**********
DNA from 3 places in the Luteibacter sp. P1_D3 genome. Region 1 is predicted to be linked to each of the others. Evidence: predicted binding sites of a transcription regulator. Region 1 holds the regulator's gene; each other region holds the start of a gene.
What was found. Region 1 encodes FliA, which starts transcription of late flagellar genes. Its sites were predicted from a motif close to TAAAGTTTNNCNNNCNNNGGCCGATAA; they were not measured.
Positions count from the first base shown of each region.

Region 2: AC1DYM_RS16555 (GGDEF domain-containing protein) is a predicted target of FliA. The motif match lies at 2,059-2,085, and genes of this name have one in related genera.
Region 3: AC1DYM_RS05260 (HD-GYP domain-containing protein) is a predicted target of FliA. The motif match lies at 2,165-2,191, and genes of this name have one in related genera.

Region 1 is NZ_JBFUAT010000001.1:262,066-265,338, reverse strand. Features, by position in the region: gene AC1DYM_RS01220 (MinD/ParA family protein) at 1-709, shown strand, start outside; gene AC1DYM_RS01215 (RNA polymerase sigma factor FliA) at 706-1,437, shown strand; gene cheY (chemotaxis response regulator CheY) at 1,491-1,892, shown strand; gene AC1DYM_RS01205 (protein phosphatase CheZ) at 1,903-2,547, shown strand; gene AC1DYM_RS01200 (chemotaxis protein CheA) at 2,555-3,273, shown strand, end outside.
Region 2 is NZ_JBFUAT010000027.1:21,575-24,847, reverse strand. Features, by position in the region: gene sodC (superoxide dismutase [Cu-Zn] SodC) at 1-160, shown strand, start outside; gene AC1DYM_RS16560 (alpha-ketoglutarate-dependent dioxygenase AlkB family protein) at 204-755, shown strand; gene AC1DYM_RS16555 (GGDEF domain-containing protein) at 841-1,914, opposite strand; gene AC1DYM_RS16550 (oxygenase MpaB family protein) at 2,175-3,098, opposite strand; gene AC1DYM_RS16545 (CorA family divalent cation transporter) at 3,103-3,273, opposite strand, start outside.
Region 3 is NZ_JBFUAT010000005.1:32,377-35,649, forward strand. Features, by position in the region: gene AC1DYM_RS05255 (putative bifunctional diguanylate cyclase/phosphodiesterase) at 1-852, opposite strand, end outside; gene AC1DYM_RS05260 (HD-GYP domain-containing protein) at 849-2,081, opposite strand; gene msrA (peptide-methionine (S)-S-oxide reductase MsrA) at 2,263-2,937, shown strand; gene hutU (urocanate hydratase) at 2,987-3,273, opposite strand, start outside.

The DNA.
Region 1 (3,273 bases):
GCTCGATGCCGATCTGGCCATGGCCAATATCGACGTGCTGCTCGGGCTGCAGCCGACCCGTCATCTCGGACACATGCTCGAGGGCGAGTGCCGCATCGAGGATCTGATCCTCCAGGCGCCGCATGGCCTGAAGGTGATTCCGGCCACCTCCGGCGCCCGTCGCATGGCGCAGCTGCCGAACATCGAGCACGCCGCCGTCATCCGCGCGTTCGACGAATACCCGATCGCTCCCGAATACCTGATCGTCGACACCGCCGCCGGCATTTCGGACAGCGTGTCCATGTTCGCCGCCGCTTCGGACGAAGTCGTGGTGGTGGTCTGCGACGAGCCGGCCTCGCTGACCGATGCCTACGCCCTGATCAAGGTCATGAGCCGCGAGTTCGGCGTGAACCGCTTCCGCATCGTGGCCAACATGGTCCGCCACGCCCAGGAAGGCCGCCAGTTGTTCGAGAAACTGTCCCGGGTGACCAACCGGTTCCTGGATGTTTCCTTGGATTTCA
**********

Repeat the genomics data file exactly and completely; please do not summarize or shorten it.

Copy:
DNA from 3 places in the Luteibacter sp. P1_D3 genome. Region 1 is predicted to be linked to each of the others. Evidence: predicted binding sites of a transcription regulator. Region 1 holds the regulator's gene; each other region holds the start of a gene.
What was found. Region 1 encodes FliA, which starts transcription of late flagellar genes. Its sites were predicted from a motif close to TAAAGTTTNNCNNNCNNNGGCCGATAA; they were not measured.
Positions count from the first base shown of each region.

Region 2: AC1DYM_RS16555 (GGDEF domain-containing protein) is a predicted target of FliA. The motif match lies at 2,059-2,085, and genes of this name have one in related genera.
Region 3: AC1DYM_RS05260 (HD-GYP domain-containing protein) is a predicted target of FliA. The motif match lies at 2,165-2,191, and genes of this name have one in related genera.

Region 1 is NZ_JBFUAT010000001.1:262,066-265,338, reverse strand. Features, by position in the region: gene AC1DYM_RS01220 (MinD/ParA family protein) at 1-709, shown strand, start outside; gene AC1DYM_RS01215 (RNA polymerase sigma factor FliA) at 706-1,437, shown strand; gene cheY (chemotaxis response regulator CheY) at 1,491-1,892, shown strand; gene AC1DYM_RS01205 (protein phosphatase CheZ) at 1,903-2,547, shown strand; gene AC1DYM_RS01200 (chemotaxis protein CheA) at 2,555-3,273, shown strand, end outside.
Region 2 is NZ_JBFUAT010000027.1:21,575-24,847, reverse strand. Features, by position in the region: gene sodC (superoxide dismutase [Cu-Zn] SodC) at 1-160, shown strand, start outside; gene AC1DYM_RS16560 (alpha-ketoglutarate-dependent dioxygenase AlkB family protein) at 204-755, shown strand; gene AC1DYM_RS16555 (GGDEF domain-containing protein) at 841-1,914, opposite strand; gene AC1DYM_RS16550 (oxygenase MpaB family protein) at 2,175-3,098, opposite strand; gene AC1DYM_RS16545 (CorA family divalent cation transporter) at 3,103-3,273, opposite strand, start outside.
Region 3 is NZ_JBFUAT010000005.1:32,377-35,649, forward strand. Features, by position in the region: gene AC1DYM_RS05255 (putative bifunctional diguanylate cyclase/phosphodiesterase) at 1-852, opposite strand, end outside; gene AC1DYM_RS05260 (HD-GYP domain-containing protein) at 849-2,081, opposite strand; gene msrA (peptide-methionine (S)-S-oxide reductase MsrA) at 2,263-2,937, shown strand; gene hutU (urocanate hydratase) at 2,987-3,273, opposite strand, start outside.

The DNA.
Region 1 (3,273 bases):
GCTCGATGCCGATCTGGCCATGGCCAATATCGACGTGCTGCTCGGGCTGCAGCCGACCCGTCATCTCGGACACATGCTCGAGGGCGAGTGCCGCATCGAGGATCTGATCCTCCAGGCGCCGCATGGCCTGAAGGTGATTCCGGCCACCTCCGGCGCCCGTCGCATGGCGCAGCTGCCGAACATCGAGCACGCCGCCGTCATCCGCGCGTTCGACGAATACCCGATCGCTCCCGAATACCTGATCGTCGACACCGCCGCCGGCATTTCGGACAGCGTGTCCATGTTCGCCGCCGCTTCGGACGAAGTCGTGGTGGTGGTCTGCGACGAGCCGGCCTCGCTGACCGATGCCTACGCCCTGATCAAGGTCATGAGCCGCGAGTTCGGCGTGAACCGCTTCCGCATCGTGGCCAACATGGTCCGCCACGCCCAGGAAGGCCGCCAGTTGTTCGAGAAACTGTCCCGGGTGACCAACCGGTTCCTGGATGTTTCCTTGGATTTCA